About that massive day. Sunday started at 5.30 am for me. I’d done all the right things the night before – lots of protein, relaxed, a nice movie with the family, an early night. I felt good when I woke up, not too many nerves, not too tired.  Shower, change, eat the breakfast of a condemned man, 2 toast and jam. The toast felt dry, the jam was tasteless, it rolled in my mouth but I forced it down, knowing that I needed to fuel.

Out in the car into the cold morning air with my kit bag filled with protein bars, bananas and lucozade, to Park Lane Q-Park where we would later meet and Angela would drive me home. On the tube to Cannon Street to get the train to Greenwich – the tube was buzzing with lots of fellow participants with their kit bags and dark expressions of fear and anticipation on their faces.  At Cannon Street the overground which was a much merrier place – the passengers had filtered out to mostly Marathon participants by now and the vibe was good, infectious. No-one was paying for their ticket to Greenwich today, Network Rail had covered the fare for all Marathon runners.

Eventually to Greenwich Park and now in a steady stream of participants, past the cafes with people spilling out, ducking into the loos and drinking coffee and juice. We were then filtered out into runners and non-runners with runners herded into a staging area before heading to our start zones. And all of this before 0900. Meeting fellow runners and team mates, watching Gaby Logan interview newlyweds who had apparently got married that morning before running the race.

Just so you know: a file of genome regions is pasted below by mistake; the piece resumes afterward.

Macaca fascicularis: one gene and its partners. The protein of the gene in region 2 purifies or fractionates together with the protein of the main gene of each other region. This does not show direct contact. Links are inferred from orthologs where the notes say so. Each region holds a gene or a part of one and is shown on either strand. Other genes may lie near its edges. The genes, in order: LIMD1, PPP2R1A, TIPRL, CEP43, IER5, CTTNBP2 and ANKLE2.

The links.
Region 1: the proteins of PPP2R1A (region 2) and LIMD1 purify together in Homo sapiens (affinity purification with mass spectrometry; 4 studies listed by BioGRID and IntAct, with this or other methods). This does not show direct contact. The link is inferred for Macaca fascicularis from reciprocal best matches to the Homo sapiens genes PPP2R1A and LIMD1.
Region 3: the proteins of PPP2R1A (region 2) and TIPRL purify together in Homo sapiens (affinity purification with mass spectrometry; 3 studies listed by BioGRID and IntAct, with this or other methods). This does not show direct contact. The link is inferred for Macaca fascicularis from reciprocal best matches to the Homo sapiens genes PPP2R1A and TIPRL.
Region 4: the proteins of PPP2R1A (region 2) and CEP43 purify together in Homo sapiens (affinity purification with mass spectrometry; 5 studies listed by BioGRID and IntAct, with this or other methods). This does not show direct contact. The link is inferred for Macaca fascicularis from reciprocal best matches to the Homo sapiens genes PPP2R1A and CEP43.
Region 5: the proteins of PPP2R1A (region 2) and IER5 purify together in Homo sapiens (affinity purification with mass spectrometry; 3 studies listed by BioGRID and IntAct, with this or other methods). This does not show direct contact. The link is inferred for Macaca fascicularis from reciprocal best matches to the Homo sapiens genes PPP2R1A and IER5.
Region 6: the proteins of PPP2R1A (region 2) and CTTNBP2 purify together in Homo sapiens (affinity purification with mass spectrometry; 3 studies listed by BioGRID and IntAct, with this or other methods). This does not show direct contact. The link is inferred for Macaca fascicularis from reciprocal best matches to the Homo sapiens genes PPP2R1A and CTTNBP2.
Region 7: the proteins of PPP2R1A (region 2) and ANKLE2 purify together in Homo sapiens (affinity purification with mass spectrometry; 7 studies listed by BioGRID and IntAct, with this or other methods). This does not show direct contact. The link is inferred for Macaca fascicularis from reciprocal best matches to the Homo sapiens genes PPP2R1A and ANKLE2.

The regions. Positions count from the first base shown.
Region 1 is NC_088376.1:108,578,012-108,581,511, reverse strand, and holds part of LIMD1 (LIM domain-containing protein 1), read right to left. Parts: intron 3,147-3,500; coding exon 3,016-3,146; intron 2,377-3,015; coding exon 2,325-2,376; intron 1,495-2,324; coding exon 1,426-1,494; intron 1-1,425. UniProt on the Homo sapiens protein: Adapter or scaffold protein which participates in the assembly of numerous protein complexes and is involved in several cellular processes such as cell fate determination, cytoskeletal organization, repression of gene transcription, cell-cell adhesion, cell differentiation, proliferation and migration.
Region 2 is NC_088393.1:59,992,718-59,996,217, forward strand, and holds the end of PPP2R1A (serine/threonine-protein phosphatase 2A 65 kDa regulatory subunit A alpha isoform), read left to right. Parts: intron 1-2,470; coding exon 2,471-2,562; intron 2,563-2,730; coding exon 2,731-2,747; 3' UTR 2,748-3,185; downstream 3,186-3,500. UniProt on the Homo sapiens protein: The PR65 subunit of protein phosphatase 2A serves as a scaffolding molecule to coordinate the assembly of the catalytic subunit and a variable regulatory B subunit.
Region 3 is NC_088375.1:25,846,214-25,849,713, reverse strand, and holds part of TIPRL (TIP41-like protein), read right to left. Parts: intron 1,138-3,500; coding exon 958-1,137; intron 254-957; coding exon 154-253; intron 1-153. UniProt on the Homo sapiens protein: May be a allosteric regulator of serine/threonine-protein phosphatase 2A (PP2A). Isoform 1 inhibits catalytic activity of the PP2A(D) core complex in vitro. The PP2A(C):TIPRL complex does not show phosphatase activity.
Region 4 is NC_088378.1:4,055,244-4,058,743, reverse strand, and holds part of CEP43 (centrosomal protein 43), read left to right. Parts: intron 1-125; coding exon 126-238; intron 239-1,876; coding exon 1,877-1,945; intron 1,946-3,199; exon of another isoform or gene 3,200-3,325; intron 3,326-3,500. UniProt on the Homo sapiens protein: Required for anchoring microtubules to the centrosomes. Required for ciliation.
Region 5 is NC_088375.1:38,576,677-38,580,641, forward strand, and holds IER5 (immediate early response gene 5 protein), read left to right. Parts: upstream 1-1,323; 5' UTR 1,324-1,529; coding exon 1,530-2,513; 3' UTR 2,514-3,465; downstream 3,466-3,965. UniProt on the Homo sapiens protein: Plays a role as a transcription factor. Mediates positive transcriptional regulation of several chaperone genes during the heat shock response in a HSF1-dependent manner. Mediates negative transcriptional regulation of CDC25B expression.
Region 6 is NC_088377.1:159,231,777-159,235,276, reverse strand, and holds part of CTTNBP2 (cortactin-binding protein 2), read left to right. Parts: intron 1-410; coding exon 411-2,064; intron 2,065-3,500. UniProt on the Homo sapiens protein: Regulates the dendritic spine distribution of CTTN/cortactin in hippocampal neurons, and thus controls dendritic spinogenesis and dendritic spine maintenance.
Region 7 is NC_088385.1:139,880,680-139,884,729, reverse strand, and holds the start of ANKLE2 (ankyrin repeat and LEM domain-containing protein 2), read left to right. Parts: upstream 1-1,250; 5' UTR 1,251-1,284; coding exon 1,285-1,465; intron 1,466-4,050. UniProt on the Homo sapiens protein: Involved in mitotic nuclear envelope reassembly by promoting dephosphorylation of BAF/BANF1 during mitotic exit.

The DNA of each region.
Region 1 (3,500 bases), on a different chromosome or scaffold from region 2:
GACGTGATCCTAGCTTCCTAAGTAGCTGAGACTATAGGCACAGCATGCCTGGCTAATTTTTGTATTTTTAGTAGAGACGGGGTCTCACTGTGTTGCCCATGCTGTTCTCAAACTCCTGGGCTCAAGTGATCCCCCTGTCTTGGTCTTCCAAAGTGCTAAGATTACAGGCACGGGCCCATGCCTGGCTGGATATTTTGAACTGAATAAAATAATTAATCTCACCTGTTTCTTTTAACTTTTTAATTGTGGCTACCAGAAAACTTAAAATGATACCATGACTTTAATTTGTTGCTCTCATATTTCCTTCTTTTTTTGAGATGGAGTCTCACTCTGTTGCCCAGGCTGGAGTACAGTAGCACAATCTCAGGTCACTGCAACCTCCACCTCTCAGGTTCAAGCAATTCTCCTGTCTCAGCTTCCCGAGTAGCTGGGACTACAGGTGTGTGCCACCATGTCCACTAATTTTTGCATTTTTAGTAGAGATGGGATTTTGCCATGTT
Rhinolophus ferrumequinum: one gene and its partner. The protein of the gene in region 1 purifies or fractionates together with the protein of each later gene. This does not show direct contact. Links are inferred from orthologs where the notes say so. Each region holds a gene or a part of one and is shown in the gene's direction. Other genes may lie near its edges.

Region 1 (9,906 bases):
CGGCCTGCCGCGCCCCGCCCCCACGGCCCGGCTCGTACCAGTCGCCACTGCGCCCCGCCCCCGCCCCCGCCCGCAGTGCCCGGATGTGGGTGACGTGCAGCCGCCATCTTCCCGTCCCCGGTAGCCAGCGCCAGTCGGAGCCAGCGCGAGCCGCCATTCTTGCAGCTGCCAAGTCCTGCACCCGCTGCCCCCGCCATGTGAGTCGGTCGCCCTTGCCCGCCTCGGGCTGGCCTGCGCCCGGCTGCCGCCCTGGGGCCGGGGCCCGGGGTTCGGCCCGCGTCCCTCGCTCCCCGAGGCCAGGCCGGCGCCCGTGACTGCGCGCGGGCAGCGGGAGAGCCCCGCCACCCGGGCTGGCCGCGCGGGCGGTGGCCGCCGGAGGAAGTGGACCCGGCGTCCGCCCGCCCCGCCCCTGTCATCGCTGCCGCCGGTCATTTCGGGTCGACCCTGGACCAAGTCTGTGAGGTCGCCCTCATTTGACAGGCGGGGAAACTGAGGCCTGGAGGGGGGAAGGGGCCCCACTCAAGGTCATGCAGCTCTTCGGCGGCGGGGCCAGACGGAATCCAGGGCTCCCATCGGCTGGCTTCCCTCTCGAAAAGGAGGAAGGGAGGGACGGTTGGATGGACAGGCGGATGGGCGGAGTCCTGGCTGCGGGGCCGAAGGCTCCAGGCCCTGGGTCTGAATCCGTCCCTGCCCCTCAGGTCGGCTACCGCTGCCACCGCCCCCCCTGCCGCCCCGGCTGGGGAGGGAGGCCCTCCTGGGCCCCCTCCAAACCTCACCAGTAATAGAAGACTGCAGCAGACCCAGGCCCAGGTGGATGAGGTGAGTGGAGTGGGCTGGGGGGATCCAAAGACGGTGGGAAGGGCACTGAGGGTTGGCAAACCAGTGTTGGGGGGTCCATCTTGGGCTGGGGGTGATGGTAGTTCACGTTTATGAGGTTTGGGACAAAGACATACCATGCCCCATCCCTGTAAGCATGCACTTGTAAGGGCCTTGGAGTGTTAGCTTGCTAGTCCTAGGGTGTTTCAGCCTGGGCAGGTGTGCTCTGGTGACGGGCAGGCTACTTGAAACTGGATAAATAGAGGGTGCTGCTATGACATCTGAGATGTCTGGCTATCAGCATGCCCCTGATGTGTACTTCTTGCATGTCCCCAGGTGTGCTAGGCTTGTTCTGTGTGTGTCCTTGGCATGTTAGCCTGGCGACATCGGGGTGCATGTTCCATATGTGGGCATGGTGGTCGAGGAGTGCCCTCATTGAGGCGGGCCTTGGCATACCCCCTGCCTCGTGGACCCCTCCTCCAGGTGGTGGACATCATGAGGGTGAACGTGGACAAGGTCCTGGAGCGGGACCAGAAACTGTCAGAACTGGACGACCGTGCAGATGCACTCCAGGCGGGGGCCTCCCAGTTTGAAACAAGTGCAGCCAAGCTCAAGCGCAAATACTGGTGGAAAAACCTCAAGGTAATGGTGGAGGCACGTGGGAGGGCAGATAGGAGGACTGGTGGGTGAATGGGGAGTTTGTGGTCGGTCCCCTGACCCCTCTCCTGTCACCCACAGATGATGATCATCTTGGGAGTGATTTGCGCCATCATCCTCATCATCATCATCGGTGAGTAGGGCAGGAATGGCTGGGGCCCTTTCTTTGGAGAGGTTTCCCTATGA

By 0930 we had all deposited our kitbags into lorries (filtered by runner number) which would then be transported to The Mall. We then headed to our start areas.  Great banter and chats in the start area; smells of deep heat, warm bodies, fear.

Given my self-predicted time of 6 h 30 mins I was in one of the last zones, zone 9 and the atmosphere was excellent.  Commentators keeping us cheering, helicopters, some real characters.  And then at 1000 we were off – reaching the actual start line at 1030.

I won’t go into massive detail about the run itself but here are a few highlights, things that I want to write down before they fade from memory.

  • The slight feeling of insecurity after leaving the start zone where we were quite tightly packed, warm and comfortable then having to run (run you say? the cheek of it!).  That was a shock after ages of standing and walking.